Ryan Bubear drives the Clio Gordini Renault Sport...
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The Clio Gordini Renault Sport is strikingly refreshing, in a back-to-the-future sort of way.
It sports an "old school" hot hatch charm, yet has more than enough modern gadgets tucked away to keep you tinkering for ages. Not that you'll want to.
You see, the Clio Gordini RS is built to be driven. Hard. Harder than seven-year-old cheese, even. The level of driver involvement is staggering — and highly uncommon in modern vehicles — and the car just begs to be revved. And then revved some more.
I've driven a number of vehicles more powerful than the Clio Gordini RS, but not many more entertaining. On my first drive home, I didn't bother with the air-conditioning, radio or any secondary settings. Indeed, the peripheries of driving did not matter one bit. Nothing distracted me from the job at hand: simply driving. This "fun factor" is surely one of the hatch's trump cards and makes it the type of car you want to take for a drive despite not actually having a destination in mind. As long as you take a long, smoothly surfaced road, that is...
Yes, the ride is extremely hard. So hard, in fact, that over unusually uneven surfaces you may well end up losing your breakfast all over the dashboard, on your way to the local hospital to get your shattered spine replaced. But find a smooth, twisty road (or, indeed, a track) and you soon realise that it's all worth it. Thanks to the "Cup" chassis and taunt suspension, the Clio Gordini RS sticks to the road like gum to the bottom of your shoe.
Add to that the beautifully weighted steering, a slick little six-speed manual gearbox and, of course, the 2.0-litre naturally aspirated lump lurking under the bonnet, and you have quite the driver's car. The last two words of the previous sentence need to be emphasised. I found that passengers were not as impressed as I was, which again points to driver involvement. Or to the fact that they just clinging on for dear life...
Throttle response is pleasing, and being naturally aspirated, there is no lag when you put your foot down — which you do often. Obviously, the lack of forced induction means that performance suffers a touch at the reef (no problems down here in the Cape, though), but to be honest it was great just to experience an NA hot hatch again. Renault claims a 0-100km/h sprint time of 6.9 seconds, a top speed of 225km/h and a combined fuel consumption of 8.2 litres per 100km.
The 2.0-litre F4R 832, which is shared with the Clio Renault Sport, is a gem. It churns out a peak power of 147.5kW at 7100rpm, and gives you a quick beep as the needle slams into this number to encourage you to change up. Redline is at 7500rpm, and the peak torque of 215Nm is produced at 5400rpm. Large-bore twin-exit exhausts result in a tasty soundtrack once the revs reach the upper portions of the tachometer.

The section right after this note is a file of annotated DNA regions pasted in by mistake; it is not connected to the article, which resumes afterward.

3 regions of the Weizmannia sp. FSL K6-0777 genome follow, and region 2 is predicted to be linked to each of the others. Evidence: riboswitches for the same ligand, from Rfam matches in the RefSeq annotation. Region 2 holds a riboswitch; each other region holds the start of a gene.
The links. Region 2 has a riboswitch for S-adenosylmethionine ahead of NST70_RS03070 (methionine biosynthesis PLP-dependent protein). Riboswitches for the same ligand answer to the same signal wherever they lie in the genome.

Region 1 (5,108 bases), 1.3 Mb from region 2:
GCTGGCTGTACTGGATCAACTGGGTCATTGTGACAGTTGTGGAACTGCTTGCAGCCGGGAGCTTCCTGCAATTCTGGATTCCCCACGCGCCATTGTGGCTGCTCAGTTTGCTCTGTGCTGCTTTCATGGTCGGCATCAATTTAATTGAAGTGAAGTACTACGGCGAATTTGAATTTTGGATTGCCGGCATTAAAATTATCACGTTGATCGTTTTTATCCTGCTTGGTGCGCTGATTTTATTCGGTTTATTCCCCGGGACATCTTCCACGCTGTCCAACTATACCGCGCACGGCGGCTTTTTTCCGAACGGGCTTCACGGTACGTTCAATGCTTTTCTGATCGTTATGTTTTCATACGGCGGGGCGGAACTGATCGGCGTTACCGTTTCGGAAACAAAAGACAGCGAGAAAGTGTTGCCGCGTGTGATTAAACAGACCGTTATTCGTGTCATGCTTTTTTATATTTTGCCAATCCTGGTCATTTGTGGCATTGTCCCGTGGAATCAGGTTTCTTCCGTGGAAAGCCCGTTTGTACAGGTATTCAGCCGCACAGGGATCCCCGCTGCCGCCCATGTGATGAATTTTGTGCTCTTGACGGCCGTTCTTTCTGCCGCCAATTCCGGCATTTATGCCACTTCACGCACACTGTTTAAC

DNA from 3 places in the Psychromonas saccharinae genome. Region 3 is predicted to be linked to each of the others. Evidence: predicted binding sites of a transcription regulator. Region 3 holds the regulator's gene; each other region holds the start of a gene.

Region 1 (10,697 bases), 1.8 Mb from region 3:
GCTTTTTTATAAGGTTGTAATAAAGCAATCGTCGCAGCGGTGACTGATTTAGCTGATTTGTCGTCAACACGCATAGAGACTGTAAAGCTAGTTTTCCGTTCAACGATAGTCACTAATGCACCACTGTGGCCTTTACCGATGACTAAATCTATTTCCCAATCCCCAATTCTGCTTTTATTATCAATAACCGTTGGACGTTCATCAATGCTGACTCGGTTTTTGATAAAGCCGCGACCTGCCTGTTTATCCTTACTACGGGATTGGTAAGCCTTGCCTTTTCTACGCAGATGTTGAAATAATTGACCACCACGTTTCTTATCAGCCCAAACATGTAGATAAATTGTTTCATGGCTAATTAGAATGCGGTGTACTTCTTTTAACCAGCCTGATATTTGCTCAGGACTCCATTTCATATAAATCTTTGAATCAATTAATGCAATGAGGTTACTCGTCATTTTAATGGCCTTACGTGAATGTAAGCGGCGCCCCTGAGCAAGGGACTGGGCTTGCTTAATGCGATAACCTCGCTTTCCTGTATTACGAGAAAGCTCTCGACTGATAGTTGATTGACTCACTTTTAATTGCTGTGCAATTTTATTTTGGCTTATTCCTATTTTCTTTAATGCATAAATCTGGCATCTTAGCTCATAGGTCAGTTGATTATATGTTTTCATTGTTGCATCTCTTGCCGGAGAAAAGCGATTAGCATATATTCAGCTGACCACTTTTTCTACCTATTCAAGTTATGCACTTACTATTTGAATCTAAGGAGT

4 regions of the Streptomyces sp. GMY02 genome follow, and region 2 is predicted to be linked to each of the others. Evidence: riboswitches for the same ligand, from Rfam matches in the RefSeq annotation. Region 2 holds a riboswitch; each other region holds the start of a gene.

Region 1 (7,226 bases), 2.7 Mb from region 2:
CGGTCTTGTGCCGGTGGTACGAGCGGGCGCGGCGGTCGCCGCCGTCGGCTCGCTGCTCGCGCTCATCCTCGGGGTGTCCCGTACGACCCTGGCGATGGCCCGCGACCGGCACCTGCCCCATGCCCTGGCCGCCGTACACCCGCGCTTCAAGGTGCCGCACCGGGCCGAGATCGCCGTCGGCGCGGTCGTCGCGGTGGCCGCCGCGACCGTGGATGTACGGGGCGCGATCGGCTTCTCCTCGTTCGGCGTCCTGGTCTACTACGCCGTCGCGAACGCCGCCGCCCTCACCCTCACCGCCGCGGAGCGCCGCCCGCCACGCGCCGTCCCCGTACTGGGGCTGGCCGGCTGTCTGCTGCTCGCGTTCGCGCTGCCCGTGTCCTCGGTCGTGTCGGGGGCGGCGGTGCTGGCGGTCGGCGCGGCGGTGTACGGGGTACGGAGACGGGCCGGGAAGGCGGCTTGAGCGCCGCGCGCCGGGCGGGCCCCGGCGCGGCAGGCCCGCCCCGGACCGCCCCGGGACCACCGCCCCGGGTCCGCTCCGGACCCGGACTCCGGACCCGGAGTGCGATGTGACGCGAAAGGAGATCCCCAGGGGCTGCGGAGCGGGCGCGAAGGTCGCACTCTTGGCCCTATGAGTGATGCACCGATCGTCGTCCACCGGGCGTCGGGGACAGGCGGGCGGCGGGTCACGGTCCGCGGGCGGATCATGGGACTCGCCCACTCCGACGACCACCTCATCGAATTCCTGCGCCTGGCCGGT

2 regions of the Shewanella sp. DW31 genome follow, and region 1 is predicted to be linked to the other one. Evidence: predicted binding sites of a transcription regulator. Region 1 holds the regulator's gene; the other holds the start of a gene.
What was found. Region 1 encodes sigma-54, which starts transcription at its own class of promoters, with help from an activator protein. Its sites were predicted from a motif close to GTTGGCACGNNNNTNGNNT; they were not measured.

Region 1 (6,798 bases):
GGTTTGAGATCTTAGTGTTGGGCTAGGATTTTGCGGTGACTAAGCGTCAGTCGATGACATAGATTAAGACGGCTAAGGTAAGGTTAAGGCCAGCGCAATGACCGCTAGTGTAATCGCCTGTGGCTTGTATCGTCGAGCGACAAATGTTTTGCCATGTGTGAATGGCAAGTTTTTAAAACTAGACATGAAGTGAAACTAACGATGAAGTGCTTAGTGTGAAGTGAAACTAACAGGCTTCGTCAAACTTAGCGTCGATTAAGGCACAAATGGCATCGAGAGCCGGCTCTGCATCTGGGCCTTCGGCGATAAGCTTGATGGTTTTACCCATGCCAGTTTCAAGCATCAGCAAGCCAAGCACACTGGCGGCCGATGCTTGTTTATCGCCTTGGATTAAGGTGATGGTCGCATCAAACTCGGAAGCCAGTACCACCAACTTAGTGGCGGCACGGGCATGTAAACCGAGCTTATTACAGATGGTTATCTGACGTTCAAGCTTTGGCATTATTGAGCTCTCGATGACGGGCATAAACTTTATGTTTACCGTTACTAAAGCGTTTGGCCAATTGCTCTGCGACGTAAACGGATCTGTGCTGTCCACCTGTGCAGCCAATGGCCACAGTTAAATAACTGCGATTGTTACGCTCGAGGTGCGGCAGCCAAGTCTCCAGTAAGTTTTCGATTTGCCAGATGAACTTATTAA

Clio Gordini RS vs Clio RS
The big question though — similar to one that is no doubt asked by those considering the Golf R over the Golf GTI — is this: how does the Gordini differ from the "normal" Clio RS? Well, for starters, it costs R20k more...
So, what do you get for forking over the extra cash? Well, the majority of differences are cosmetic: the Gordini version gets that unmistakable Malta Blue paintwork (it's available only in this trademark racing hue) plus twin white stripes, Gordini leather seats and trim (again, featuring blue and white detail), Renault Sport display, white door-mirrors, a smattering of Gordini badges, and a unique number plaque next to the handbrake. Of course, the Gordini also benefits from the "Cup" chassis mentioned earlier.
The brakes are more than up to hauling the powerful Gordini to a swift halt, and the bright red Brembo callipers peeping through 17-inch black diamond effect "BeBop" alloys hint at its racing credentials. Not that you'd need the hint. The exterior design — in much the same manner as the Clio RS — is not exactly subtle. From the F1-style aerodynamic front splitter (finished in white) to the eye-catching exhaust exits, and air vents behind the front wheels, the styling just screams "race".
Interestingly, Clio accessories — such as the Cup-inspired rear spoiler and chequer decals — are not available on the Gordini.
Inside the cabin, the Clio Gordini RS is obviously very similar to the Clio RS, other than the trim and plaque mentioned above. The Bluetooth system is a breeze to use and my phone was paired in under a minute. The hands-free key card and start/stop button are another handy touch.
A number of other useful features, such as cornering lights, automatic headlights, rain sensor, cruise control, and climate control, come as standard. And included in the price is a five-year or 150 000km warranty and a three-year or 60 000km service plan.
The Clio Gordini RS is the second model to be launched since the legendary tuning name was revived late in 2010, following on from what the French manufacturer dubbed its "giant-killing pocket rocket", the Twingo Gordini RS. The Gordini range is to Renault what the new DS range is to Citroen, the new 500 to Fiat, and the not-so-new Mini to, well, Mini. Purists may be offended by the so-called plundering of these celebrated names, but, truth be told, these purists are not part of the target market.
So, should Renault have tweaked an already-hot Clio RS engine for the Gordini version, as opposed to concentrating on visual twists? Part of me wants to say "yes", but...
As an exhilarating drive that outdoes the majority of its force-fed rivals in the fun factor department, the Gordini doesn't need more power (words I never thought I'd write). "Chuckability" and driver engagement are what it's all about.
And the Clio Gordini RS has both in spades.
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